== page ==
Generic Threats to Routing Protocols
RFC 4593

 
Document Type RFC - Informational (October 2006; No errata)
Last updated 2013-03-02
Replaces draft-beard-rpsec-routing-threats
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IESG IESG state RFC 4593 (Informational)
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Responsible AD Bill Fenner
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Network Working Group                                          A. Barbir
Request for Comments: 4593                                        Nortel
Category: Informational                                        S. Murphy
                                                            Sparta, Inc.
                                                                 Y. Yang
                                                           Cisco Systems
                                                            October 2006

                  Generic Threats to Routing Protocols

Status of This Memo

   This memo provides information for the Internet community.  It does
   not specify an Internet standard of any kind.  Distribution of this
   memo is unlimited.

Copyright Notice

   Copyright (C) The Internet Society (2006).

Abstract

   Routing protocols are subject to attacks that can harm individual
   users or network operations as a whole.  This document provides a
   description and a summary of generic threats that affect routing
   protocols in general.  This work describes threats, including threat
   sources and capabilities, threat actions, and threat consequences, as
   well as a breakdown of routing functions that might be attacked
   separately.

Barbir, et al.               Informational                      [Page 1]
RFC 4593          Generic Threats to Routing Protocols      October 2006

Table of Contents

   1. Introduction ....................................................2
   2. Routing Functions Overview ......................................3
   3. Generic Routing Protocol Threat Model ...........................4
      3.1. Threat Definitions .........................................4
           3.1.1. Threat Sources ......................................4
                  3.1.1.1. Adversary Motivations ......................5
                  3.1.1.2. Adversary Capabilities .....................5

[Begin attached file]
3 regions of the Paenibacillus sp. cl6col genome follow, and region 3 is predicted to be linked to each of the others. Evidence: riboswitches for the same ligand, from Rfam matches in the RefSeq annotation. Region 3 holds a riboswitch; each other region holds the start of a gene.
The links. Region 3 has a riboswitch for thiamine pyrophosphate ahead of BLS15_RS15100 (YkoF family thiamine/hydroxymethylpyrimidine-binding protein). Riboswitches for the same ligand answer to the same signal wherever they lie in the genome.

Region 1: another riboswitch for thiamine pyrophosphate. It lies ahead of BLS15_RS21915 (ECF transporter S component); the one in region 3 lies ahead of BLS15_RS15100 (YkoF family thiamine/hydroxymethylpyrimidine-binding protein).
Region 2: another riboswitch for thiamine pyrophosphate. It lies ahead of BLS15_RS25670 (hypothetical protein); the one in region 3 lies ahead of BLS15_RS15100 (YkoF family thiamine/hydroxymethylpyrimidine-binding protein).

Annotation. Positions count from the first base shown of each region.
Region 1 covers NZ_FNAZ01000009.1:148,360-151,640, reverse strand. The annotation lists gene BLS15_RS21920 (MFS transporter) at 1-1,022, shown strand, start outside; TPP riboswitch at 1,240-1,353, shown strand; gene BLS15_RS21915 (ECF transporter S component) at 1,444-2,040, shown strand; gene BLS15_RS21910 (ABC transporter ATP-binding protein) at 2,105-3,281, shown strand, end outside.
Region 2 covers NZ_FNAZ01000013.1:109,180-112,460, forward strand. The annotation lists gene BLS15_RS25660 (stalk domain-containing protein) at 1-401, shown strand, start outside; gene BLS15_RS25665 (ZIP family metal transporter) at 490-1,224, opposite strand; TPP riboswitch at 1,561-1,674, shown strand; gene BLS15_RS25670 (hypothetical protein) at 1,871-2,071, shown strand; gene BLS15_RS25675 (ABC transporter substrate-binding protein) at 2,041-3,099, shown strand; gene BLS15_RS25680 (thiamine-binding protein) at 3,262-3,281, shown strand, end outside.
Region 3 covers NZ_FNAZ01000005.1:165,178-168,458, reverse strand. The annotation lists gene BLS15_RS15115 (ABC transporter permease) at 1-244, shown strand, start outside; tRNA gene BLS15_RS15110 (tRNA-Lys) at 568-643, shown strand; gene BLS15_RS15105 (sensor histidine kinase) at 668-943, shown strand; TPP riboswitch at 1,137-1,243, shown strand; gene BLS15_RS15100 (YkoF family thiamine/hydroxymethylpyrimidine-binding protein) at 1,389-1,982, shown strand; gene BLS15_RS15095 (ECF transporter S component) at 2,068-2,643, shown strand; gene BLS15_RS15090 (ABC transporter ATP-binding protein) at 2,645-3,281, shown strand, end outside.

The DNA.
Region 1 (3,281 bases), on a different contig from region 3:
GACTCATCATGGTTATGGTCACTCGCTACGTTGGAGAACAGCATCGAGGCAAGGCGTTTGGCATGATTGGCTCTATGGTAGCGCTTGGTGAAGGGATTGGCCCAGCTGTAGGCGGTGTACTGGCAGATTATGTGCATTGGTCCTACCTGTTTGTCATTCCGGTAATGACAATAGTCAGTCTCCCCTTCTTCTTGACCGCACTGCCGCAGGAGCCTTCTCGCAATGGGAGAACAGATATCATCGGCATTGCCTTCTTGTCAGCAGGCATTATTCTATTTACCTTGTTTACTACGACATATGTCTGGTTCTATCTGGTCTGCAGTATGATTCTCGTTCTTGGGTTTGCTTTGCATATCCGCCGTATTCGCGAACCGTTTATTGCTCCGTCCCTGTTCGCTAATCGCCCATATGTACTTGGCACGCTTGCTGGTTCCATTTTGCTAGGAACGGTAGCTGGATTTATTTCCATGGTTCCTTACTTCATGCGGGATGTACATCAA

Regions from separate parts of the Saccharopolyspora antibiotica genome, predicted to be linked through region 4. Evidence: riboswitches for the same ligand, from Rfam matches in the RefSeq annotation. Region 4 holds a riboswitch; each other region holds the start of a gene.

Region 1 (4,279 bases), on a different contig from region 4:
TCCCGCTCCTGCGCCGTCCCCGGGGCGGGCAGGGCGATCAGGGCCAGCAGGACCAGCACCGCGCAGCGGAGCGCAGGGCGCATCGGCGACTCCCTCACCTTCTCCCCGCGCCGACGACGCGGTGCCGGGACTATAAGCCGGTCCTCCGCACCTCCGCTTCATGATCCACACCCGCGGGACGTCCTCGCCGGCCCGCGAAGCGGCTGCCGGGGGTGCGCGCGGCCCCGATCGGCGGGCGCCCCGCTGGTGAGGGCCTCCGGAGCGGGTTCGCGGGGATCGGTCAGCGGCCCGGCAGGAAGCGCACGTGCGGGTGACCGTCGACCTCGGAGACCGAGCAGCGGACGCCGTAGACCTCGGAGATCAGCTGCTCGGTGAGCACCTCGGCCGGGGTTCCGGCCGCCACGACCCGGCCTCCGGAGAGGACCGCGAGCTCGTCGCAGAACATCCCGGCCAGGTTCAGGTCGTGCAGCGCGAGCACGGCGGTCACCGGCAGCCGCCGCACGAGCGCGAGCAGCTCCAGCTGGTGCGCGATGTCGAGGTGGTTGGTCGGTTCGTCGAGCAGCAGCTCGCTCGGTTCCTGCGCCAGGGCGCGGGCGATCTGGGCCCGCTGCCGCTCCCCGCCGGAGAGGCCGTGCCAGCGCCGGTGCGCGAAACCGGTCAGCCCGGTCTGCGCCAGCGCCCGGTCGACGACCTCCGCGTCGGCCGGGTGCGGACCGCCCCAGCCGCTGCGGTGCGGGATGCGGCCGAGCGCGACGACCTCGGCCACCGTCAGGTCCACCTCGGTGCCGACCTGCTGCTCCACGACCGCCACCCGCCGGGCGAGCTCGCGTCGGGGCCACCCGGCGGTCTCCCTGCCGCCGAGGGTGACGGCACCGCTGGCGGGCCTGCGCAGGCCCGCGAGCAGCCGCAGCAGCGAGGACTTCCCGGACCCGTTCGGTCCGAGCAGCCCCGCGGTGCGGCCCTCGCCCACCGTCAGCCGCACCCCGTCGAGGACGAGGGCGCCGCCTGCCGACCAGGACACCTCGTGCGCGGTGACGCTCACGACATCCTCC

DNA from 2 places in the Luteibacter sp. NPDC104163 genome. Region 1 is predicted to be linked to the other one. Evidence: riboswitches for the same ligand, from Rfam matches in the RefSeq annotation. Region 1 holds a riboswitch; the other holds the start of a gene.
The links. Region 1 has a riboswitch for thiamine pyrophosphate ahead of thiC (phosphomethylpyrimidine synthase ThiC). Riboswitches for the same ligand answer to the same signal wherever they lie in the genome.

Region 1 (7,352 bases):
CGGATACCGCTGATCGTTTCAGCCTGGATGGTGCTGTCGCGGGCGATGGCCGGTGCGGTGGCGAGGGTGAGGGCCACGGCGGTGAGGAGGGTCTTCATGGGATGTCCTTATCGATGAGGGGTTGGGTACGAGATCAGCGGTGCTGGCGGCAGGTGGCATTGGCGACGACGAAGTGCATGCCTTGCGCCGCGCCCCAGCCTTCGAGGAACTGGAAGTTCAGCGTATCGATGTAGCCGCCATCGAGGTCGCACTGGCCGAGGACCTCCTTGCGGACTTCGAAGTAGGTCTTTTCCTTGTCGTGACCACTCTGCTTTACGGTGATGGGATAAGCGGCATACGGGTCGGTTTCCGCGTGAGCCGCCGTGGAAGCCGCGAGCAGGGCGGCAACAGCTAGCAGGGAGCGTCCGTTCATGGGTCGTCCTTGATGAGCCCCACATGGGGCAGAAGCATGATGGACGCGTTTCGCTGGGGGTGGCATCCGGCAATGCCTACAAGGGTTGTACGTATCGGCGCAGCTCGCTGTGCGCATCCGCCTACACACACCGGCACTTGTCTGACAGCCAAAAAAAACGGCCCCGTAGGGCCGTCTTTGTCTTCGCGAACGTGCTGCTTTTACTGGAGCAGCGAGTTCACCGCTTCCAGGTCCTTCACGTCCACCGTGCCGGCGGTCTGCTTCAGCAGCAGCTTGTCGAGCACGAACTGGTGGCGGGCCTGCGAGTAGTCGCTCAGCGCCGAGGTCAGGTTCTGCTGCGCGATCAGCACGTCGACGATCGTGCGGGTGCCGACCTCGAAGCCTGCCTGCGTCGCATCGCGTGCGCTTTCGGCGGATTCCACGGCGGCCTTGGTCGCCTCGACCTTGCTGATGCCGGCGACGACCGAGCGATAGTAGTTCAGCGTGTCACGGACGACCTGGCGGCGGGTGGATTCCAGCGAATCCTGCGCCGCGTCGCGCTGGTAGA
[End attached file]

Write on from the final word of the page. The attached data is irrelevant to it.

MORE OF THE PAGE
3.1.2. Threat Consequences .................................7
                  3.1.2.1. Threat Consequence Scope ...................9
                  3.1.2.2. Threat Consequence Zone ...................10
                  3.1.2.3. Threat Consequence Periods ................10
   4. Generally Identifiable Routing Threat Actions ..................11
      4.1. Deliberate Exposure .......................................11
      4.2. Sniffing ..................................................11
      4.3. Traffic Analysis ..........................................12
      4.4. Spoofing ..................................................12
      4.5. Falsification .............................................13
           4.5.1. Falsifications by Originators ......................13
                  4.5.1.1. Overclaiming ..............................13
                  4.5.1.2. Misclaiming ...............................16
           4.5.2. Falsifications by Forwarders .......................16
                  4.5.2.1. Misstatement ..............................16
           4.6. Interference .........................................17
           4.7. Overload .............................................18
   5. Security Considerations ........................................18
   6. References .....................................................18
      6.1. Normative References ......................................18
   Appendix A. Acknowledgments .......................................20
   Appendix B. Acronyms ..............................................20

1.  Introduction

   Routing protocols are subject to threats and attacks that can harm
   individual users or the network operations as a whole.  The document
   provides a summary of generic threats that affect routing protocols.
   In particular, this work identifies generic threats to routing
   protocols that include threat sources, threat actions, and threat
   consequences.  A breakdown of routing functions that might be
   separately attacked is provided.

   This work should be considered a precursor to developing a common set
   of security requirements for routing protocols.  While it is well
   known that bad, incomplete, or poor implementations of routing
   protocols may, in themselves, lead to routing problems or failures or
   may increase the risk of a network's being attacked successfully,
   these issues are not considered here.  This document only considers

Barbir, et al.               Informational                      [Page 2]
RFC 4593          Generic Threats to Routing Protocols      October 2006

   attacks against robust, well-considered implementations of routing
   protocols, such as those specified in Open Shortest Path First (OSPF)
   [4], Intermediate System to Intermediate System (IS-IS) [5][8], RIP
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